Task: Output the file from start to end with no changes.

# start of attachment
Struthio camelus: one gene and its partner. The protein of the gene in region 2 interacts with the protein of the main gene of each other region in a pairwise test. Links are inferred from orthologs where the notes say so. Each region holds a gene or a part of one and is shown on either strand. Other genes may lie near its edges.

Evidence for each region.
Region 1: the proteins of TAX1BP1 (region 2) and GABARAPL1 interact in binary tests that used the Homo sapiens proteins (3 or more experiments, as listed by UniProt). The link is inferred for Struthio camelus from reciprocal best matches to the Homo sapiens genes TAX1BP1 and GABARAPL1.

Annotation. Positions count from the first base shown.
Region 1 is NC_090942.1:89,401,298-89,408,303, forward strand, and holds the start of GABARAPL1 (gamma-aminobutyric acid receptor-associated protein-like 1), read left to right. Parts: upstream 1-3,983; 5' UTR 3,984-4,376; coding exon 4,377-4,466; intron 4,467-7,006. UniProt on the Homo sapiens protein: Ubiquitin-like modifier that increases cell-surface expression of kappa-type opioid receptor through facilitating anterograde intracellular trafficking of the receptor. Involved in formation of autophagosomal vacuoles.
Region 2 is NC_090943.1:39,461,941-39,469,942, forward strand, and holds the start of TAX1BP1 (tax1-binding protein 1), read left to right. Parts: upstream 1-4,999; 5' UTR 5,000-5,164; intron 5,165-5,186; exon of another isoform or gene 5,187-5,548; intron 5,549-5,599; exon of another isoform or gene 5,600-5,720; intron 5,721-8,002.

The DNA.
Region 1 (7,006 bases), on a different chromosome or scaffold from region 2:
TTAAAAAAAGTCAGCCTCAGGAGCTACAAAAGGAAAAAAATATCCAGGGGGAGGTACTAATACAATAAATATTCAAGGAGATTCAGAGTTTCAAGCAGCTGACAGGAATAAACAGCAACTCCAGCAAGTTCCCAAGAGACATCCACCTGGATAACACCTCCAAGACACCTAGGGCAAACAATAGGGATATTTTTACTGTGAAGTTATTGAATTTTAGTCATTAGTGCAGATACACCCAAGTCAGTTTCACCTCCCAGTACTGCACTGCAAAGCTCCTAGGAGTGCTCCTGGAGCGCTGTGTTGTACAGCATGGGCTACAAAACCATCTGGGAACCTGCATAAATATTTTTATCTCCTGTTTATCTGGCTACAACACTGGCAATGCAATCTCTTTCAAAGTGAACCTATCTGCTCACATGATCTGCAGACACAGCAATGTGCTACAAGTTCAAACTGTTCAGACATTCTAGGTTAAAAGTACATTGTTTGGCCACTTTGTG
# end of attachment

Struthio camelus: one gene and its partner. The protein of the gene in region 2 interacts with the protein of the main gene of each other region in a pairwise test. Links are inferred from orthologs where the notes say so. Each region holds a gene or a part of one and is shown on either strand. Other genes may lie near its edges.

Evidence for each region.
Region 1: the proteins of TAX1BP1 (region 2) and GABARAPL1 interact in binary tests that used the Homo sapiens proteins (3 or more experiments, as listed by UniProt). The link is inferred for Struthio camelus from reciprocal best matches to the Homo sapiens genes TAX1BP1 and GABARAPL1.

Annotation. Positions count from the first base shown.
Region 1 is NC_090942.1:89,401,298-89,408,303, forward strand, and holds the start of GABARAPL1 (gamma-aminobutyric acid receptor-associated protein-like 1), read left to right. Parts: upstream 1-3,983; 5' UTR 3,984-4,376; coding exon 4,377-4,466; intron 4,467-7,006. UniProt on the Homo sapiens protein: Ubiquitin-like modifier that increases cell-surface expression of kappa-type opioid receptor through facilitating anterograde intracellular trafficking of the receptor. Involved in formation of autophagosomal vacuoles.
Region 2 is NC_090943.1:39,461,941-39,469,942, forward strand, and holds the start of TAX1BP1 (tax1-binding protein 1), read left to right. Parts: upstream 1-4,999; 5' UTR 5,000-5,164; intron 5,165-5,186; exon of another isoform or gene 5,187-5,548; intron 5,549-5,599; exon of another isoform or gene 5,600-5,720; intron 5,721-8,002.

The DNA.
Region 1 (7,006 bases), on a different chromosome or scaffold from region 2:
TTAAAAAAAGTCAGCCTCAGGAGCTACAAAAGGAAAAAAATATCCAGGGGGAGGTACTAATACAATAAATATTCAAGGAGATTCAGAGTTTCAAGCAGCTGACAGGAATAAACAGCAACTCCAGCAAGTTCCCAAGAGACATCCACCTGGATAACACCTCCAAGACACCTAGGGCAAACAATAGGGATATTTTTACTGTGAAGTTATTGAATTTTAGTCATTAGTGCAGATACACCCAAGTCAGTTTCACCTCCCAGTACTGCACTGCAAAGCTCCTAGGAGTGCTCCTGGAGCGCTGTGTTGTACAGCATGGGCTACAAAACCATCTGGGAACCTGCATAAATATTTTTATCTCCTGTTTATCTGGCTACAACACTGGCAATGCAATCTCTTTCAAAGTGAACCTATCTGCTCACATGATCTGCAGACACAGCAATGTGCTACAAGTTCAAACTGTTCAGACATTCTAGGTTAAAAGTACATTGTTTGGCCACTTTGTG